Divide and Conquer
Obama Can Best Weaken the GOP by Courting Its Traditional Business Backers
The president’s proposal to cut the corporate rate may go nowhere, but it does drive yet another wedge between the GOP and its traditional business base, writes Michael Tomasky.
So the president came out yesterday with another economic proposal that isn’t going anywhere. I don’t mean to sound snarky. Some people are snarking about it, or lamenting it anyway. But I see it differently. At this point it goes without saying that anything Obama proposes is DOA. So he can’t get that done. But he can get something else done: Pry the nutso GOP away from its traditional constituencies one by one, so that all they’re left with is the Tea Party lunatic fringe. It’s the only play Obama really has at this point, and while it might not pay dividends for him, it will help the Democrats running in the midterm elections, the next president, and the country over the long term.
Yesterday’s proposal was as follows: Obama offered to lower the corporate tax rate to 28 percent (from the current 35 percent) in exchange for some infrastructure investments. Republicans have been clamoring for a lower corporate rate since forever. Even many Democrats support this—the U.S. corporate rate is among the developed world’s highest, and the idea that the rate should be lowered in exchange for closing some capacious corporate loopholes has long been an idea that a lot of Democrats are fine with. But fundamentally, it should be something that gets Republicans’ juices flowing. They’re the party of corporate America, right?
And not only is this GOP-friendly. Even on the investment side, the proposal is geared toward projects that the Republican Party hasn’t shown utter contempt for in the past. As Jared Bernstein noted yesterday, the investment is directed almost wholly away from the public sector—no money for teachers, who to Republicans are just another group of bought-off Democratic voters. As Bernstein summarizes the package: “We’ve got a big drop in the corporate rate that doesn’t add to the deficit, for which the Republicans have only to swallow a paid-for jobs program in areas they’ve historically supported.”
Sounds pretty damn reasonable. But none of this is likely to matter. It’s the same old story: If Obama’s for it, they’re agin’ it. Especially if it’s tied to the kinds of socialistic demands for infrastructure investment that have long been backed by the United States Chamber of Commerce, among other socialist organizations. So the chances of a deal are slim to none. Or none to negative.
There are those who might say that it just makes Obama look impotent to keep proposing these things only to the see GOP say, Are you kidding? I guess they have a bit of a point. But I think his only strategy by now is to put offers on the table that make the Republicans look increasingly extreme and unreasonable, so that the American people see more and more clearly what the problem is.
And not just the American people in general—in this case, corporate leaders in particular. Presumably, corporations are going to support Obama’s plan by and large; hard to see why they’d oppose something that lowers their taxes (although it’s true that specific companies in specific areas will fight to retain their loopholes). Corporate leaders have had plenty of patience with Mitch McConnell. But how much patience are they going to have with a McConnell who blocks a tax cut for them?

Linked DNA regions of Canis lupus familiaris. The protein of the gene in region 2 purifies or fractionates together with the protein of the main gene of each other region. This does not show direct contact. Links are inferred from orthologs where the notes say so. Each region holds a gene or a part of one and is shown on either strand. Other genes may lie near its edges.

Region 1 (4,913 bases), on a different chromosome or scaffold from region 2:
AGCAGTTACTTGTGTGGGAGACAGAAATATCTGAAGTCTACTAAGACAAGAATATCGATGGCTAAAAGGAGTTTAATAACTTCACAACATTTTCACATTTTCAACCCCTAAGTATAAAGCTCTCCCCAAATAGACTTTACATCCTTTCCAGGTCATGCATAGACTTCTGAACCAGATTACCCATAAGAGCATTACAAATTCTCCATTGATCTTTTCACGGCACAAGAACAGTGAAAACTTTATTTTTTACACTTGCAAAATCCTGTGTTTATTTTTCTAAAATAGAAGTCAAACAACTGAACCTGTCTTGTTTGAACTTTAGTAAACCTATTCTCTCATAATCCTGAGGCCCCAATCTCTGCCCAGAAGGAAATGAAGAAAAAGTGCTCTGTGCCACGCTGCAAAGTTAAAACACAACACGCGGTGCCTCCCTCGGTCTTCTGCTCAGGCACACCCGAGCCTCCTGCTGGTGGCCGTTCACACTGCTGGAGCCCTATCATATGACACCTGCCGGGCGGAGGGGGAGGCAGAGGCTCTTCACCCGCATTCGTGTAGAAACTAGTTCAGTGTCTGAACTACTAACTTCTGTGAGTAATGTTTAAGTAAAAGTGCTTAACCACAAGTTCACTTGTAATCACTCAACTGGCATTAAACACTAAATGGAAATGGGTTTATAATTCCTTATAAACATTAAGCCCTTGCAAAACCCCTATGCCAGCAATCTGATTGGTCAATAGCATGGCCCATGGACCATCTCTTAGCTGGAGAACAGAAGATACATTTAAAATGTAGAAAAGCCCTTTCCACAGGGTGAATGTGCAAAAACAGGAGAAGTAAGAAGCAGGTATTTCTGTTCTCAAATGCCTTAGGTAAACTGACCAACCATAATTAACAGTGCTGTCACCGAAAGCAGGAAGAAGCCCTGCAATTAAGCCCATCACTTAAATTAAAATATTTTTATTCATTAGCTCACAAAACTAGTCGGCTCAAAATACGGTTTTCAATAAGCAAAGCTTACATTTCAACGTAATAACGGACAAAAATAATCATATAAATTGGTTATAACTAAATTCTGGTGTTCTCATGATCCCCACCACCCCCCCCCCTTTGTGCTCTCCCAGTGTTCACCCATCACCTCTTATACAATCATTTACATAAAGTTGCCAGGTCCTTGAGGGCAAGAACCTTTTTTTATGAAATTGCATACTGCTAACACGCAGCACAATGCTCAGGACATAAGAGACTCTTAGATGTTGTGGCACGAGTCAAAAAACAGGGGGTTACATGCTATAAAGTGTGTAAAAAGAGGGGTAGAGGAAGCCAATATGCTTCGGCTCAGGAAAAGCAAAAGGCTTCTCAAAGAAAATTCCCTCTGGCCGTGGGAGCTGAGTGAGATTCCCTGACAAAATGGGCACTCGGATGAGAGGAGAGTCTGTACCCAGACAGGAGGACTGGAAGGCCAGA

Maybe still a lot, I don’t know. But this is now the only way left to penetrate the GOP’s wall of obstruction: Drive the wedge right between the congressional GOP and its usual power centers. Corporate America wants immigration reform. It wants lower tax rates, and it (or a large majority of it) will happily accept infrastructure reform as part of a package. Obama wants those same things. The Republicans are against them. Surely at some point, some corporate leader or leaders will step forward and say enough. Even that probably won’t make congressional Republicans move; they are married to the most rabid section of their base, and they are not going to budge.
Let them stay there. Let them stay there through immigration reform, refusing to pass anything, or anything meaningful and serious. And now, let them stay there in opposition to the lowering of corporate tax rates. If that isn’t material for midterm campaign, and for the next presidential campaign, then nothing is.
It’s a tragedy that the country has to be dragged down to this troglodytic level. McConnell is a nihilist who cares nothing about outcomes, just about being reelected himself and trying to win a Republican Senate majority. (But to what end? Just to block more stuff?) John Boehner is a follower, not a leader. But I believe and take comfort in this: They just can’t carry on this way forever. You can’t block background checks supported by 85 percent of the American people; some kind of action on climate change, which large majorities also support; comprehensive immigration reform, which the people (and the business elites and evangelical leaders) back; and corporate tax reform paired with investment and not have it all come back and bite you someday. If Obama can’t get them to the table, he can at least spent three years dangling carrots in front of them, letting them say no, and making sure the American people see.